When interviewing as an accomplished post-doc for entry level faculty positions, the issue isn’t what you did with your own hands, but what you understand and can talk about. For highly interdisciplinary projects that include, e.g., genetics, physiology, biochemistry, behavior, and imaging, of course no single post-doc did all those techniques.
The question is whether you as a post-doc on one of those projects can understand and explain the full scope of what was done sufficiently to be considered a likely prospect for having the capacity to *lead* such projects in the future. Key evidence for such likely capacity includes being the first author of a manuscript reporting the results from such a project and being able to explain and field difficult questions about *all* of the technical approaches employed during your job talk.
I’ll never forget one faculty job candidate we interviewed a few years back who looked great on paper and was the first author of an impressive multi-disciplinary paper published in a very prominent journal. His job talk was quite nice, and explained physiology, biochemistry, genetics, and behavior. During the question period, someone asked him a question about the biochemistry results. It was a somewhat detailed methodological question: not to the level of what concentration of DTT was in some buffer, but more than “was this done in mice or rats”?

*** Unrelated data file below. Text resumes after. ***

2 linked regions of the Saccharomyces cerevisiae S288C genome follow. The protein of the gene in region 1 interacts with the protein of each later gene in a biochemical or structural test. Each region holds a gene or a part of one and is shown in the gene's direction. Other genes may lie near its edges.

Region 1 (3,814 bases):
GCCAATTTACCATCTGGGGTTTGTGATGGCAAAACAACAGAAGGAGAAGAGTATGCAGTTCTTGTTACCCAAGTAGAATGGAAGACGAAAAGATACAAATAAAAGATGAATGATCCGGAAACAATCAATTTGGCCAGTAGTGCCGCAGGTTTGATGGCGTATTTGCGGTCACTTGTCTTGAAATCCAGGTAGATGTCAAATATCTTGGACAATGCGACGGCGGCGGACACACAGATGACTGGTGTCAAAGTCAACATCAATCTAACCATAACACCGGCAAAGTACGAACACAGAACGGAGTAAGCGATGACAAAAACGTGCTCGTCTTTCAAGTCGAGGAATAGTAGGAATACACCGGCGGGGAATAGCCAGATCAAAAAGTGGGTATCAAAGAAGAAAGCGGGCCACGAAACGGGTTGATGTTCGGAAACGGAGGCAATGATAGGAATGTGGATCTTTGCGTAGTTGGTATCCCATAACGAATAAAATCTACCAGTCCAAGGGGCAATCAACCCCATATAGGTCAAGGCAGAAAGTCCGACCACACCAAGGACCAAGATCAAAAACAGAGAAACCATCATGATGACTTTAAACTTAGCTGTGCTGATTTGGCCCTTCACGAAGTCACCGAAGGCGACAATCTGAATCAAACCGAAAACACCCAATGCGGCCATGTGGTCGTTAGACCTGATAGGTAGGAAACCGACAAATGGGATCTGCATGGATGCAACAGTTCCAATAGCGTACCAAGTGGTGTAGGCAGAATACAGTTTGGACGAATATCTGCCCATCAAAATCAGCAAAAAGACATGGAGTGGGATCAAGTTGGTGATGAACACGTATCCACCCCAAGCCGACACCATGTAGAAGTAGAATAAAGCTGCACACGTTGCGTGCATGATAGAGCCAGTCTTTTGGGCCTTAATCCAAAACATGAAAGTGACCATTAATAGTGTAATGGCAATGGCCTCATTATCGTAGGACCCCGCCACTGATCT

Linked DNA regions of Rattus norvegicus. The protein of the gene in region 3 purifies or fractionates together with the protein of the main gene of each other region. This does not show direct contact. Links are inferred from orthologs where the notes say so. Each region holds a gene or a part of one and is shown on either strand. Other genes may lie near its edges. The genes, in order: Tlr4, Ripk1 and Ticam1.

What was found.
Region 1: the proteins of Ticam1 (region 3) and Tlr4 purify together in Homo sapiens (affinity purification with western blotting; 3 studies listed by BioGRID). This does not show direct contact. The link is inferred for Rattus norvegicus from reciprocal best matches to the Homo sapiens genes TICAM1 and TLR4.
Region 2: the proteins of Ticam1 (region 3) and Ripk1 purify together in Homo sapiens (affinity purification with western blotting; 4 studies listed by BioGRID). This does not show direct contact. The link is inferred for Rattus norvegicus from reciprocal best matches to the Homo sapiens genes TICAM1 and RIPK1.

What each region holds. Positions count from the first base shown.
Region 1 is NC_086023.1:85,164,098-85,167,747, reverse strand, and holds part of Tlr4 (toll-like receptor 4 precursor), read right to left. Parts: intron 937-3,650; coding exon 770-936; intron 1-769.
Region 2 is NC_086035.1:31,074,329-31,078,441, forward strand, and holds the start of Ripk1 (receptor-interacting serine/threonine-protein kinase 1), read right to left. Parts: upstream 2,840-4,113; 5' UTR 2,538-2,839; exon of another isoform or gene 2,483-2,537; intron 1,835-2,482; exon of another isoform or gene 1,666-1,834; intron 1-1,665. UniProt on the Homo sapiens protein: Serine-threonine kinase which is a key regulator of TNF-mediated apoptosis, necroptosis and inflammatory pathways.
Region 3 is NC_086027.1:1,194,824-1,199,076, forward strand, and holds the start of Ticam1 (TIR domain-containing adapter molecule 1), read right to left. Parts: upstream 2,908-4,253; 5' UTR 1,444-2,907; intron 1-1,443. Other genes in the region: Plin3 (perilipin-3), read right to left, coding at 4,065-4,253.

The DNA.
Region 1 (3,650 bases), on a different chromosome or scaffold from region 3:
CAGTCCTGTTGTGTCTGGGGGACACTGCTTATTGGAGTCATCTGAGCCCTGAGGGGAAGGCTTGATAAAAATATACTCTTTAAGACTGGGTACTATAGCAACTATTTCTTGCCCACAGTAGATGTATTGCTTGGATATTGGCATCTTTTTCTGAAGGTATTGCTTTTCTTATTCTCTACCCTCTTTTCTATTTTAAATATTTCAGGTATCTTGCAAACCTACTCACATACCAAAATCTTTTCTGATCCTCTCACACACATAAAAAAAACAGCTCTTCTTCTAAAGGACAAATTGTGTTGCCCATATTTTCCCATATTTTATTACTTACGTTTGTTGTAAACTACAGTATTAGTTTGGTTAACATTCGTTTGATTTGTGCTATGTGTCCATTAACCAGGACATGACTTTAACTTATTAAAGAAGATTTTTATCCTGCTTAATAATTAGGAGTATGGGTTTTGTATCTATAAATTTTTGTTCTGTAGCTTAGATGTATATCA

The candidate looked at the questioner as if she was out of her mind, and said “How should I know? That was the other post-doc who did all the biochemistry experiments. I did the physiology, so you can ask me about that.” Needless to say, no offer was forthcoming.